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Interviewer: What are the initial steps or the process? I mean where exactly does one start?
Brad Weil: You have to determine the amount of your debt, you have to determine the nature of your debt, you have to determine your income and you have to determine your expenses. Now, like I said, if you don’t have disposable income, if your expenses exceed your income, you won’t qualify for Chapter 13 because you won’t be able to afford the plan payments, you probably have to do a Chapter 7. And if you exceed the debt limits, then you aren’t going to be able to do a Chapter 13 because you don’t qualify, so you probably going to have to do a Chapter 11 and that gets expensive.
Question: Is it true that we can’t refinance our home until seven years after a foreclosure?
We lost a rental property six years ago. Our credit scores now are in the 740 range, and we are anxious to take advantage of lower rates since our mortgage rate is 5.75%. Other than the foreclosure, our credit is perfect.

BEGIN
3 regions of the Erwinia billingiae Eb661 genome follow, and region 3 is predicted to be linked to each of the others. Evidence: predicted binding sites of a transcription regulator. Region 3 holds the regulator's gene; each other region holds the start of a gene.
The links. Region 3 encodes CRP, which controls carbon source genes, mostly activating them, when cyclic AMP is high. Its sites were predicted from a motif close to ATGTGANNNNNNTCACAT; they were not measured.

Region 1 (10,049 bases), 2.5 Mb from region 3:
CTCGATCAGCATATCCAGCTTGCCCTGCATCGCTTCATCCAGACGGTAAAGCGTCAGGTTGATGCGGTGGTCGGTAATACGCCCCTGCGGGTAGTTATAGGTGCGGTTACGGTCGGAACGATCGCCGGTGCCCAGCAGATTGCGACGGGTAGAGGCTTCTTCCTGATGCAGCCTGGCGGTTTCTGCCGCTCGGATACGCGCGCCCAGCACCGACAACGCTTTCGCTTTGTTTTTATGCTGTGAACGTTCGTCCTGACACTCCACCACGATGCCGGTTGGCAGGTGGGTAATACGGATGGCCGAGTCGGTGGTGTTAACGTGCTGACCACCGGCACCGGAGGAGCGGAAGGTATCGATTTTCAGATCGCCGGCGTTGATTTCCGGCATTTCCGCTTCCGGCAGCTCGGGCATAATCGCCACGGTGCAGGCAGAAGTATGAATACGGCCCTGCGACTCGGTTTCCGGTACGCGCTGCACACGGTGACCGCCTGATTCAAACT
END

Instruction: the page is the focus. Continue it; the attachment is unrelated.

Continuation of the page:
Answer: As foreclosures surged, the agencies that buy most mortgages increased the amount of time troubled borrowers had to spend in the “penalty box” before being allowed another mortgage.
Fannie Mae and Freddie Mac still have a seven-year waiting period after foreclosures. But that has been shortened to three years when borrowers can prove “extenuating circumstances,” such as a prolonged job loss or big medical expenses. Waiting times for other negative events, such as bankruptcy or short sale, have been reduced to two years with extenuating circumstances. Otherwise, it’s four years.
There are other loan programs that are even more forgiving. For example, the FHA has a three-year waiting period that can be shortened to one year if borrowers participate in its “Back to Work” program, which requires they document a significant loss of household income, that their finances have fully recovered from the event and that they’ve completed housing counseling. The Veterans Administration, meanwhile, makes loans available one